A regular contributor to magazines as diverse as Time and Mad, Kuper collects a second batch of his “Eye of the Beholder” cartoons, all in the same basic pattern: “four panels of clues to guess which point of view your eyes are following.”
The answer is on the next page in a single, larger frame. Fortunately, Kuper breaks the form with regularity. Not that he changes his panel pattern, but his mostly wordless, woodcut style cartoons don’t strictly follow his dictum: some aren’t literal points of view, some are imagined visual histories, and some are the desires of his hapless figures. Many of Kuper’s visual puzzles are politically pointed, with the pay-off frame packing the punch of an editorial: four views of white people tanning are seen by a black janitor; various guns on a rack are ogled by a young boy; floating garbage is viewed by a mermaid; a defoliated forest is watched by Tarzan.The best comics are the most surprising ones: four different frames seen by, among others, a window washer, a crash-test dummy, a construction working using a jackhammer, and a new-born baby. Often the four views serve as a visual history, with the punch-line frame including the person visualizing the past: a hotel maid sees the various inhabitants of the room she’s cleaning; a piece of gum on someone’s shoe ends a sequence on the history of its manufacture. The wittiest pieces confound reality: a jar of pills views its consumer in various stages; a turkey flashes on its future as dinner; and the Grim Reaper surveys his victims. Kuper uses himself to great effect: circling sharks turn out to be the lawyers surrounding him at a table; trees being converted to wood products end up in his hand as pencils; and, funniest of all, scenes of an empty bookstore are his views at a book-signing.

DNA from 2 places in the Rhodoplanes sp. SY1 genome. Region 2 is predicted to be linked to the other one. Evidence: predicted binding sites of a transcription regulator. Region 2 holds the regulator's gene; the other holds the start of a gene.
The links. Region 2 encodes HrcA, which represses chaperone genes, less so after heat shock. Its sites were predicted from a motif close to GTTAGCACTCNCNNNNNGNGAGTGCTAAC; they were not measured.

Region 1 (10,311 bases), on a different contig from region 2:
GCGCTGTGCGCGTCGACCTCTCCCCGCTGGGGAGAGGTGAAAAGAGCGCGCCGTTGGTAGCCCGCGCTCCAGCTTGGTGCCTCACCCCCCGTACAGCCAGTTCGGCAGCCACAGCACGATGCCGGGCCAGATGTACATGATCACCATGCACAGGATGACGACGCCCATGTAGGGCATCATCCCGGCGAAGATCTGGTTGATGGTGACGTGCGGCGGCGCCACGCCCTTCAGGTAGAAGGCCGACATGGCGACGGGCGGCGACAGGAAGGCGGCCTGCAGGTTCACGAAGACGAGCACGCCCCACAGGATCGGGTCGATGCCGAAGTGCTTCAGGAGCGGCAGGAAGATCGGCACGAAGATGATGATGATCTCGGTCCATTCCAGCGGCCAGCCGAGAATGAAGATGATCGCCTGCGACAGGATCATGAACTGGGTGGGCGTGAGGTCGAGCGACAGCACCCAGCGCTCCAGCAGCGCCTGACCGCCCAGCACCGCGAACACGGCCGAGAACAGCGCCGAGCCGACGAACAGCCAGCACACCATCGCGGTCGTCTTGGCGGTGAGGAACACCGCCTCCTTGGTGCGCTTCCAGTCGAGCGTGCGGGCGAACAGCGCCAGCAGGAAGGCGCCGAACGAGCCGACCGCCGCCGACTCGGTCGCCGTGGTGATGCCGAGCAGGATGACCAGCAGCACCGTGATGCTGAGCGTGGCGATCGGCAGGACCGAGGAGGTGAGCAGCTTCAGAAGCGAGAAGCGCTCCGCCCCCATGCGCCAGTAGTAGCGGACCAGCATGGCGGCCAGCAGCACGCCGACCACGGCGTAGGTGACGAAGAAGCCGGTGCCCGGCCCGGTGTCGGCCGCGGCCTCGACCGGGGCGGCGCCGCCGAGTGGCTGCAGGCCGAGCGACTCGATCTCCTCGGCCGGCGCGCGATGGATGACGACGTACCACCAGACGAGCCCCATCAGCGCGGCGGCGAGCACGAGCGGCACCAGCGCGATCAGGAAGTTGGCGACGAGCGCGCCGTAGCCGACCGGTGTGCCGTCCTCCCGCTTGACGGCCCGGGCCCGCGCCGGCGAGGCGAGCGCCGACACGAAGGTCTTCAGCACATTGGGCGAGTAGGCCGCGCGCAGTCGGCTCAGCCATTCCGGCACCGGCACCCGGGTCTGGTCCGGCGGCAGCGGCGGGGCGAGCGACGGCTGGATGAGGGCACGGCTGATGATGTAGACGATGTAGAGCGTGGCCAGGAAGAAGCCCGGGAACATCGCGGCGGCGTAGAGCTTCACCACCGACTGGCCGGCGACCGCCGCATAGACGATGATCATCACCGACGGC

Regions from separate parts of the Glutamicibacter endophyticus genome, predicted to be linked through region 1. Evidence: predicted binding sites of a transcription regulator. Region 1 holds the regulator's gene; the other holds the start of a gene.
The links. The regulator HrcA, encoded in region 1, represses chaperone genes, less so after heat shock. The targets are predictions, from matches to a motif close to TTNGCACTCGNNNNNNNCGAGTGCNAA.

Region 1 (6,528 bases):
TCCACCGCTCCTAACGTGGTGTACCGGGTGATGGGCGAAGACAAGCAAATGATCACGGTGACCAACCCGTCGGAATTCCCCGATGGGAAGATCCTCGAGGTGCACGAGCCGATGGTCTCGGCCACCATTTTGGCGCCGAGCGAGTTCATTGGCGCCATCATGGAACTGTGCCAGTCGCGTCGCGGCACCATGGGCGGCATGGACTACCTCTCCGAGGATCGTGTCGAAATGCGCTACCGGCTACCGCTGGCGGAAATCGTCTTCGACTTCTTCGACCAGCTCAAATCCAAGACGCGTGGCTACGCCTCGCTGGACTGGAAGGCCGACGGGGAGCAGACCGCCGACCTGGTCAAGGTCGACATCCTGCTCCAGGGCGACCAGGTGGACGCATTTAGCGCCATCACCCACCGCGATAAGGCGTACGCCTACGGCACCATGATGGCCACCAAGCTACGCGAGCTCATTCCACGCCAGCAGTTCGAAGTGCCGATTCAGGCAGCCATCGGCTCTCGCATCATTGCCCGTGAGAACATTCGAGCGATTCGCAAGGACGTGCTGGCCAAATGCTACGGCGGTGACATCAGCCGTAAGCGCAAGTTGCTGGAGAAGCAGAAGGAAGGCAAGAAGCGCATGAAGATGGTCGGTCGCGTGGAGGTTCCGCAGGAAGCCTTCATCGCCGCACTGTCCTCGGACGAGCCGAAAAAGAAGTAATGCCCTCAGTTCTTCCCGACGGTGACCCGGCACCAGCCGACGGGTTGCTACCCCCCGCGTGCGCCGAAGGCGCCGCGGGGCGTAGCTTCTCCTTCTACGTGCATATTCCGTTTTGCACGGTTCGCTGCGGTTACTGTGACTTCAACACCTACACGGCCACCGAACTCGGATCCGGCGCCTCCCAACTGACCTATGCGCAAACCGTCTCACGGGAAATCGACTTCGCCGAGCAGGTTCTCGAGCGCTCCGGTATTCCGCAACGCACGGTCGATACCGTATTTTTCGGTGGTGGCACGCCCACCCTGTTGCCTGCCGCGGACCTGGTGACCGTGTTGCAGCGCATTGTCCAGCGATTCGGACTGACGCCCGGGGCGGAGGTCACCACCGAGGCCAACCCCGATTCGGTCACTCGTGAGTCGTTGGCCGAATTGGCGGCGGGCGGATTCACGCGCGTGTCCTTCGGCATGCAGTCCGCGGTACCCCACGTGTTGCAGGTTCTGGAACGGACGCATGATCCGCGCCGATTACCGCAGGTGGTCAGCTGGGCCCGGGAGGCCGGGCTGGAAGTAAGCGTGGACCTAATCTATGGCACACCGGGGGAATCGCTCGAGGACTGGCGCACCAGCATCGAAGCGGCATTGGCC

Kuper’s black-heavy style, best used in his narrative work, here deadens jokes that need air and light: he’s a great talent who hasn’t yet found a subject suited to his style.